Mobility Solutions

62nd Bosch International Automotive Press Briefing Mobility Solutions sector continues strong growth Sales up 13 percent in the first quarter of 2015

  • Sales once again growing significantly faster than the market
  • Unit sales of ESP, diesel systems, and gasoline systems each increased 20 percent in 2014
  • Driver assistance business growing by one-third annually
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  • May 19, 2015
  • Mobility Solutions
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press release

The Bosch Group’s largest business sector, Mobility Solutions, continues to grow strongly. After adjusting for exchange-rate effects, the sector’s sales grew 7 percent in the first quarter of 2015. Nominal sales growth was as high as 13 percent1). “Technologically and internationally, our position is so good that we will again grow significantly faster than the market this year,” said Dr. Rolf Bulander, the business sector’s chairman, at the Bosch International Automotive Press Briefing in Boxberg, Germany (May 19 – 21, 2015). In 2014, the business volume of Mobility Solutions grew 8.9 percent, and thus more than twice as fast as global automotive production. Unit sales of important systems such as the ESP anti-skid system, gasoline direct injection systems, and diesel direct injection systems each grew by some 20 percent. In the future, Bosch will also increasingly offer solutions that govern the way cars and other means of transport interact. “We are rethinking personal mobility, and moving toward a multimodal concept encompassing bikes, trains, and buses,” Bulander said, explaining this new goal. “Bosch as a company is looking beyond the hood.”

Electromobility will make diesel and gasoline vehicles even more efficient
On this path to the mobility of the future, Bosch is already achieving success, not just technologically but also commercially. The supplier of technology and services is pursuing three development paths, toward driving that is electric, automated, and connected. “Bosch is making good progress in all three,” Bulander said. In his view, the combustion engine will remain the basis for efficient mobility well into the next decade, even if the powertrain is electrified. Over the next five years, Bosch engine-related technology can reduce the consumption of diesel engines by 10 percent, and that of gasoline engines by nearly 20 percent.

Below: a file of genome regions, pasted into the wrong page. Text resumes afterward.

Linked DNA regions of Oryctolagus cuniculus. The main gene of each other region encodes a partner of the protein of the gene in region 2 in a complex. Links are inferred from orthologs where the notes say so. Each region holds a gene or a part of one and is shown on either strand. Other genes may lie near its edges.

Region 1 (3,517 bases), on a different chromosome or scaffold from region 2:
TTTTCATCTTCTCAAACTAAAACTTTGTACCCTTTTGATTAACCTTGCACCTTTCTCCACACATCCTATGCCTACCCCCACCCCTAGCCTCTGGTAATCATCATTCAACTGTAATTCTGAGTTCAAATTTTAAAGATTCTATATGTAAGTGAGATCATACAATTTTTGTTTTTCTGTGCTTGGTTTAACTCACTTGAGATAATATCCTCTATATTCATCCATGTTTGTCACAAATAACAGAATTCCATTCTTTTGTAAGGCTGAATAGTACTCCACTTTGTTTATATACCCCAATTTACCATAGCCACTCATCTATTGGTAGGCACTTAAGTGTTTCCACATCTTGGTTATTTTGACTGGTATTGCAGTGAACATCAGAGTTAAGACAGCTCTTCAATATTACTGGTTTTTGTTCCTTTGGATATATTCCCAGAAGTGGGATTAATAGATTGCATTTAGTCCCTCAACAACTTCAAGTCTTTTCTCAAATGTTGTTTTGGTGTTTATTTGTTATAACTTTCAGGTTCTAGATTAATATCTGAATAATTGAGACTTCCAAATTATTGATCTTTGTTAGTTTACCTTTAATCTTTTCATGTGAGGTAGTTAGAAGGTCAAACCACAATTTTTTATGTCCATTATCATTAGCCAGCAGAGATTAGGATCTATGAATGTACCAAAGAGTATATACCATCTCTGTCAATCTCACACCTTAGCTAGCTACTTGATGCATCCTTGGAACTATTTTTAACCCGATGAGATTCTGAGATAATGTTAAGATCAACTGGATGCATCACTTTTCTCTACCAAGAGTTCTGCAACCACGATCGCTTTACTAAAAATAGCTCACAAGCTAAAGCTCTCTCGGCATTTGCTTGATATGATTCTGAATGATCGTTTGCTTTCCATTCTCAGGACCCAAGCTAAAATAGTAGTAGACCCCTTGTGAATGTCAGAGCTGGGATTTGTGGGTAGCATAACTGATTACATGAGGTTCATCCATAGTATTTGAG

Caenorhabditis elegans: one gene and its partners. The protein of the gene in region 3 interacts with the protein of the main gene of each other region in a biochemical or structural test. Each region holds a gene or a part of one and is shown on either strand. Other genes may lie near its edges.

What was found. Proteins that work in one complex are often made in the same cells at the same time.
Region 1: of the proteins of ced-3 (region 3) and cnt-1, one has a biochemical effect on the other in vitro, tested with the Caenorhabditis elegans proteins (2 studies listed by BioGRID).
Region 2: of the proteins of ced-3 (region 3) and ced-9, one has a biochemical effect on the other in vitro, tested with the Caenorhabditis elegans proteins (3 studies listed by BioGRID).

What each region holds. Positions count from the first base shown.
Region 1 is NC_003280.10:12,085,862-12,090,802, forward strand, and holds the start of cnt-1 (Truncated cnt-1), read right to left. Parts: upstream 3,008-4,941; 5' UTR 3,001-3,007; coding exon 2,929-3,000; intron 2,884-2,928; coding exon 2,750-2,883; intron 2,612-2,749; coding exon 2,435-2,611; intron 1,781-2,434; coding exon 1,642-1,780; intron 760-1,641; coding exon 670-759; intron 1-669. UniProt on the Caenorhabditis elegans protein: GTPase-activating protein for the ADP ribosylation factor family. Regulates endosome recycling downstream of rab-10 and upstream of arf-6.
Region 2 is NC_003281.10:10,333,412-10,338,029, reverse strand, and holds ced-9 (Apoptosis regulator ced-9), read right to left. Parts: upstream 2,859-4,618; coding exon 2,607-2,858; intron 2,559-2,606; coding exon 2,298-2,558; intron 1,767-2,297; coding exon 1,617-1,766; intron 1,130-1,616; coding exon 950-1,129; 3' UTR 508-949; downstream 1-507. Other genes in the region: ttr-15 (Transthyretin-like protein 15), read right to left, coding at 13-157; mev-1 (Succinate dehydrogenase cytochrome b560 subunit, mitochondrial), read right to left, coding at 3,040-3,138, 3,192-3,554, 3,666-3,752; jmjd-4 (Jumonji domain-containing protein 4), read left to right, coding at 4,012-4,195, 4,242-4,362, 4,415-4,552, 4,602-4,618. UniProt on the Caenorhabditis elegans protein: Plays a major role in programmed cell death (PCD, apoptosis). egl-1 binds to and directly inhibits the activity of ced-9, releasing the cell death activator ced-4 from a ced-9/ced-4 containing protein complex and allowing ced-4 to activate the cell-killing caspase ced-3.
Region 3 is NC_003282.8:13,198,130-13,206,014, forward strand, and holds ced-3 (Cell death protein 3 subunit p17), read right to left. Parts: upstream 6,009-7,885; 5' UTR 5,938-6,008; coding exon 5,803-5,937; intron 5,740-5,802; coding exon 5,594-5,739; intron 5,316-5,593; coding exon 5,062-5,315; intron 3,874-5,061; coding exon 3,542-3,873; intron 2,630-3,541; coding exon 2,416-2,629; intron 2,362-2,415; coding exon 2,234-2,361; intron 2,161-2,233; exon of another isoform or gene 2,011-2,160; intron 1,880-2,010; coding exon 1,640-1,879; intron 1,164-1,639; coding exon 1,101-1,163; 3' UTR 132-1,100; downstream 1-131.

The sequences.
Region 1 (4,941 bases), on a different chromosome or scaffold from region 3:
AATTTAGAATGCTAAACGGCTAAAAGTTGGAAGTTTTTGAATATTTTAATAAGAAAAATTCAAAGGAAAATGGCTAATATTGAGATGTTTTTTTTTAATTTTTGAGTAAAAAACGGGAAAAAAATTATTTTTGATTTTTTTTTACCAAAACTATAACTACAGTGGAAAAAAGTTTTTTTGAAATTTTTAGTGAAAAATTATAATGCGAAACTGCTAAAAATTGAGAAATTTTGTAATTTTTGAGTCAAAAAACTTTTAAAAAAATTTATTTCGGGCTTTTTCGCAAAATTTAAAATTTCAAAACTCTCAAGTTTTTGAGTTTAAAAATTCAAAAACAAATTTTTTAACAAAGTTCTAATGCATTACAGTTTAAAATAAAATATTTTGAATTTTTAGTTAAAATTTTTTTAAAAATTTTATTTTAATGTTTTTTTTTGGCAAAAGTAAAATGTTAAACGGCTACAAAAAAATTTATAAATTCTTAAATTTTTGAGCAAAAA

In conjunction with electromobility, the combustion engine will become even more efficient. By 2025, 15 percent of all new vehicles will feature at least a hybrid powertrain. For this combination of electric motor and combustion engine, Bosch’s wide-ranging expertise means it is is excellently equipped. Of the 30 production orders the company has already carried out relating to powertrain electrification, ten alone are plug-in hybrid powertrains for premium vehicles. Over long distances, these vehicles run on diesel or gasoline, but can run in all-electric mode in city driving. “We have the experience it takes to turn an alternative powertrain into a success story,” Bulander said. “It’s what we did with diesel, and it’s what we want to achieve with the electric powertrain, too.”

Automated driving can cut accident figures by up to a third
As the industry moves toward automated driving, the market for driver assistance systems is already expanding. In this market, Bosch is increasing its sales by one-third each year. Last year was the first time that the company sold more than 50 million environment sensors for driver assistance systems. And in 2015, unit sales of radar and video sensors will double, as they did in 2014. Bosch is the global market leader for radar sensors, which are found in systems such as adaptive cruise control. This year, a series of new systems will go into production at the company. These assistance systems help drivers in traffic jams, when taking evasive action, and when parking by remote control. By 2020, the aim is to produce a highway pilot for automated driving on freeways. In the view of the Bosch management board member Dr. Dirk Hoheisel, this is a decisive development step: “With this system, we will make the transition from partly to highly automated driving. Drivers will become passengers. That will mean greater comfort, and above all greater safety.” According to forecasts by Bosch accident researchers, increasing automation can significantly reduce accident figures even further – by up to one-third in Germany alone.

Some 2,000 engineers are working on further developing driver assistance systems at Bosch – a good 700 more than two years ago. Following the acquisition of ZF Lenksysteme (now known as Robert Bosch Automotive Steering), the Stuttgart company is in an even better position to take automated driving forward. To quote Bulander: “Bosch technology will enable the cars of the future not only to autonomously accelerate and brake, but also steer.”